When did you start skating? Was it after surfing or before?
It was pretty much the same time. I was surfing first, but everyone skated to get around. I was living with the McClure family. After my dad died, I bounced around all over the place. My brother really didn’t want to have anything to do with me. He was just young and doing his thing. So I wound up living at the McClure’s. Then it was on. There was skating and surfing every day. That’s when I really started getting clued into what was happening, skate-wise. Jay was around. Everyone skated Bay Street hill all the time. It was a great time.

What kind of skateboard did you have?
My first skateboard was an old Makaha Super Surfer.

Do you have any memories of POP?
I remember riding down there on my bike when I was real young. It was already abandoned. It was back before the golf course was there. It was a giant open pit. We used to go play in this pit, and find all kinds of scandalous shit. We’d find dead bodies and stuff. I remember riding my bike down there and you had to watch out, because there we these little gangs of kids from the Shoreline Crips that would beat you up and take parts of your bike. I was down around the pier one day. All of a sudden, here come these guys with wrenches. I was like, ‘Oh, no. They’re going to beat me up.’ They were like, ‘Dude, we’re taking your handlebars, because those handlebars are fly.’ I was like, ‘What?’ All of a sudden, they were wrenching on my bike. They took my seat and handlebars.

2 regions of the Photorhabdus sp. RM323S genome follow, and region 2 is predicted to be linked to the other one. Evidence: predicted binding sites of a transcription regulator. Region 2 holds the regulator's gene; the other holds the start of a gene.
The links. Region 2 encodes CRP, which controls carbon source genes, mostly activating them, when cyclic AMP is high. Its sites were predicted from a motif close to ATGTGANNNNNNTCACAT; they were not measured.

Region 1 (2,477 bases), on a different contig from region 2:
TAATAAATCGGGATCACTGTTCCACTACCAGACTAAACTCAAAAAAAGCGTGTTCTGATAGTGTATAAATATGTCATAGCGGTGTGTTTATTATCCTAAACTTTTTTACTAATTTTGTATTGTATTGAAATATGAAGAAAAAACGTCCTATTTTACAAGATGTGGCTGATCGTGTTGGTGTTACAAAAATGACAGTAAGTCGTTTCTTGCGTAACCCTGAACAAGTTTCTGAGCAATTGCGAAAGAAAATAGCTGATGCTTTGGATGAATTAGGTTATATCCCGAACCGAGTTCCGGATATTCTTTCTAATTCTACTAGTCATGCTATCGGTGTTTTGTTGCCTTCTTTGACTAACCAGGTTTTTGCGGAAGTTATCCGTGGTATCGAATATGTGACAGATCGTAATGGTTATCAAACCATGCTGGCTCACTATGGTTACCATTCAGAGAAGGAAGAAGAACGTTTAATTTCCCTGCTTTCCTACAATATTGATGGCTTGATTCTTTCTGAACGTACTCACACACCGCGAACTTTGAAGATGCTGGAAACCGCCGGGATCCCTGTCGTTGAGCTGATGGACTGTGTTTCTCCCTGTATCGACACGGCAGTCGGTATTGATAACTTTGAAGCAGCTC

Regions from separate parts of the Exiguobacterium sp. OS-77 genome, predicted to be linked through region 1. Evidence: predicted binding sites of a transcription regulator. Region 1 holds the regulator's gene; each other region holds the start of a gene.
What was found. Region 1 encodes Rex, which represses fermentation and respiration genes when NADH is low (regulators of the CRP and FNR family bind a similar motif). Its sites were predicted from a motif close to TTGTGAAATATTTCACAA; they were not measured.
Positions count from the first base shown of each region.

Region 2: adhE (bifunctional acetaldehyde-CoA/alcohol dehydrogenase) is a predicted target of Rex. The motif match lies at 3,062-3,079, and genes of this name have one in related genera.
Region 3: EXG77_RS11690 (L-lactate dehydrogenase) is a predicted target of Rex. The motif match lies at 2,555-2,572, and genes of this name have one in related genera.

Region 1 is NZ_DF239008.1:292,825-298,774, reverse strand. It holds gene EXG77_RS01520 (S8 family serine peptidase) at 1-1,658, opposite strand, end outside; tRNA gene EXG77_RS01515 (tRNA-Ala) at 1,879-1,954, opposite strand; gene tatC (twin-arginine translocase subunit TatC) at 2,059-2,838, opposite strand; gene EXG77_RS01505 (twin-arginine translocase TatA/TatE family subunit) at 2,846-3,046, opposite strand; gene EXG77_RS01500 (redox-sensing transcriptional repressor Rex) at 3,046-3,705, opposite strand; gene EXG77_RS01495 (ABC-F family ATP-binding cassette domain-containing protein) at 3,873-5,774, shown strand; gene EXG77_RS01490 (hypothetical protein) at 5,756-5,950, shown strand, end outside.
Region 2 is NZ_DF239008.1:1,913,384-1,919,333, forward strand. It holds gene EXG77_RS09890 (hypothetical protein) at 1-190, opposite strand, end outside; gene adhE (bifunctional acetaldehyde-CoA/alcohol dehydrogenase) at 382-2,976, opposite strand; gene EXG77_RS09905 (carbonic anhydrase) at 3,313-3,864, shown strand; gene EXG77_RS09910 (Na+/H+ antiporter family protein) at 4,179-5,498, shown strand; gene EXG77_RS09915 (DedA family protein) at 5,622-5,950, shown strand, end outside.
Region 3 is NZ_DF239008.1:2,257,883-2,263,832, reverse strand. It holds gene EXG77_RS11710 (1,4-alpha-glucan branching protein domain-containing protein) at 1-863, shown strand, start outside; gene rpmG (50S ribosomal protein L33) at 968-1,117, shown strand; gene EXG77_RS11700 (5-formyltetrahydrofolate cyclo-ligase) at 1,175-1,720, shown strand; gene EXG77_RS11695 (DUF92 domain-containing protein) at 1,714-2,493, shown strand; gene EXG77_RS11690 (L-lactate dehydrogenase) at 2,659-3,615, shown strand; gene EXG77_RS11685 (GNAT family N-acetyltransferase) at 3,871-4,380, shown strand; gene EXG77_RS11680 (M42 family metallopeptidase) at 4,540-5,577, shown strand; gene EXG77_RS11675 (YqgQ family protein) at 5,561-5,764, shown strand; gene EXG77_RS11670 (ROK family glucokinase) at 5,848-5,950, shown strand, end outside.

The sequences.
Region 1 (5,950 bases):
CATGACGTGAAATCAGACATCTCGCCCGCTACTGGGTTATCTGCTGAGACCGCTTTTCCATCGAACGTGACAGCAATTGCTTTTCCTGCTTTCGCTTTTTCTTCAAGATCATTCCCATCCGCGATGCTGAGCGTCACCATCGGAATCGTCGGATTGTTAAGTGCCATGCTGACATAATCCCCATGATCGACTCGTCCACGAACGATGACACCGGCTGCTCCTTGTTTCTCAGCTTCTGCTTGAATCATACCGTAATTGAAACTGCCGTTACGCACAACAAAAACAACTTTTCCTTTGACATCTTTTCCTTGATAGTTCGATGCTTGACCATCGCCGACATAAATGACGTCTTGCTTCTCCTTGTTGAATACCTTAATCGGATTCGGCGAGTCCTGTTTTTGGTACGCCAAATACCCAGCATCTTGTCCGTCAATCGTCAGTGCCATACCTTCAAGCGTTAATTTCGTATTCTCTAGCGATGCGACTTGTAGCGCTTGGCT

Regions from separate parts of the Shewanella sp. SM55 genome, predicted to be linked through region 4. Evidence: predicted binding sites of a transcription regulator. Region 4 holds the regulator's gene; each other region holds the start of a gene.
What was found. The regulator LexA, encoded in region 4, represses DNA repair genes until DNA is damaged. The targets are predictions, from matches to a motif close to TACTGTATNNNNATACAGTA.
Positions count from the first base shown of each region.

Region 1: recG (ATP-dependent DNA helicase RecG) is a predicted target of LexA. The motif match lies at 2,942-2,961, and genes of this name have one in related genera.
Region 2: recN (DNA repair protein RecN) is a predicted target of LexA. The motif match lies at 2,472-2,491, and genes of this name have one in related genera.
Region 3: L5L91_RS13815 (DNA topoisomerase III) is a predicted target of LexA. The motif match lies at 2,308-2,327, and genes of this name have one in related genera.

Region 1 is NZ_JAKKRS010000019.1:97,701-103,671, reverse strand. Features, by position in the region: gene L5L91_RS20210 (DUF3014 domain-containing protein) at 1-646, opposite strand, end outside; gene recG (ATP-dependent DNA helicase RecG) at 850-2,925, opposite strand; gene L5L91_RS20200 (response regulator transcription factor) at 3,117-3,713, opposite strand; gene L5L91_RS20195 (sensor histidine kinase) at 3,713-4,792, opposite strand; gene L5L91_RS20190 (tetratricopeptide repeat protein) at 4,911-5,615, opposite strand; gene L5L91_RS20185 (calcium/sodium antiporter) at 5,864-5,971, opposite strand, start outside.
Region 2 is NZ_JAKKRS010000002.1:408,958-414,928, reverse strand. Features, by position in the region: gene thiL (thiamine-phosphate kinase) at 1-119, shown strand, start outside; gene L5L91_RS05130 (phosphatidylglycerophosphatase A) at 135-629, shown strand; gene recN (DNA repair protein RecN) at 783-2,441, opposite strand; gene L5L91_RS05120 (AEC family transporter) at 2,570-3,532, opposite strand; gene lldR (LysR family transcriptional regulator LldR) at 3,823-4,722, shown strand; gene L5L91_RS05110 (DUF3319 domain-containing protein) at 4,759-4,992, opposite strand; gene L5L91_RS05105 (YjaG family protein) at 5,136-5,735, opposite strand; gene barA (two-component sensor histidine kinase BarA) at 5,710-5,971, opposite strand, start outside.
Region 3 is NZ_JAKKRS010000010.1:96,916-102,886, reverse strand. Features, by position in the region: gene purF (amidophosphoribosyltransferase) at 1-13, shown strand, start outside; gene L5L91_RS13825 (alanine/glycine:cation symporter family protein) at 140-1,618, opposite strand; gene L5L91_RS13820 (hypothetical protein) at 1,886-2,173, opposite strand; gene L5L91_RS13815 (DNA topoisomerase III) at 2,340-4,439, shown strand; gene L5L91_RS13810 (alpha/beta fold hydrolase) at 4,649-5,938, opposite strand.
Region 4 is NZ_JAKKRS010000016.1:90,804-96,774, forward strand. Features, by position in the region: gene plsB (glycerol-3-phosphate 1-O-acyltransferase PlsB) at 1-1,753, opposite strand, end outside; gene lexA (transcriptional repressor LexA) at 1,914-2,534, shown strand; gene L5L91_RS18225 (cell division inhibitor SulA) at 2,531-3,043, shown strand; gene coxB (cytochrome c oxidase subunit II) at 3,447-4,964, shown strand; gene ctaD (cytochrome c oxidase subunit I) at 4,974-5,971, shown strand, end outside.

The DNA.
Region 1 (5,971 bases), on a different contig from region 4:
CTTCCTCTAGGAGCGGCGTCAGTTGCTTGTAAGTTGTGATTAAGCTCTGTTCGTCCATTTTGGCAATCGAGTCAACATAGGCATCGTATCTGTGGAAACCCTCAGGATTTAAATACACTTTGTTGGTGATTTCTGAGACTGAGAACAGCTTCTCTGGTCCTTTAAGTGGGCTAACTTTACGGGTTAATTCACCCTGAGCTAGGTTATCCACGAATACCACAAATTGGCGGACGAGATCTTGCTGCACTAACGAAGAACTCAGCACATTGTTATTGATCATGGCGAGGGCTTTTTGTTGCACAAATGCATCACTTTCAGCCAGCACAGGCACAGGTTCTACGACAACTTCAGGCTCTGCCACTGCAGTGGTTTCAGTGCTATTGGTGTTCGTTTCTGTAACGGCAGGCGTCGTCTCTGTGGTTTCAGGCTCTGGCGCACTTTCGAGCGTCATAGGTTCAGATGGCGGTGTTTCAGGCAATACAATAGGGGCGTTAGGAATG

Was it a Sting-Ray?
Yeah. It was a little red Sting-Ray. I remember walking home from the pier carrying my bike. From then on, whenever I went down there with my bike, I was so on edge. You would see kids fly by, going mach ten on a bicycle, and you knew they were coming. You had to be ready. The gnarliest thing that ever happened to me at the pier was once I was crawling through the fence outside. I heard this guy yelling, but I didn’t know he was yelling at me. I went to bail off the wall and he shot me in the ass with rocks. He was the guard. I was just a little kid and he shot me with a 12-gauge. I’ve still got scars from that. Chicks think I have acne on my ass, but that’s rock salt from POP. I remember all the guys surfing down there. It was a gnarly place.

When did Stecyk jump into the picture?
CR was really early. Those guys were on my case right from the get go. I remember my first encounter with Skipper. I was about 7 or 8. I walked into the shop to get a bar of wax. I was going surfing. I had some old archaic spring suit on with the blue pin stripe across the center of it, zipped up the front. Skipper was in his big podium thing that he had. He had his head cocked sideways. I was like, ‘Hey. Can I get a bar of wax?’ I could barely see over the counter. He launches into this story about the wetsuit I’m wearing, and how it came in leopard print. I was just looking at this crazy drunk guy going, ‘I just want a bar of wax.’ But I didn’t want to agitate him, so I let him roll on. He goes on for like, 20 minutes. I’m just standing there thinking, ‘I just want to go in the water.’ All of a sudden, he stops his story. This chick gets up from behind the counter and walks out the door. I’m like a toddler, but I know something just went down.

She just went down.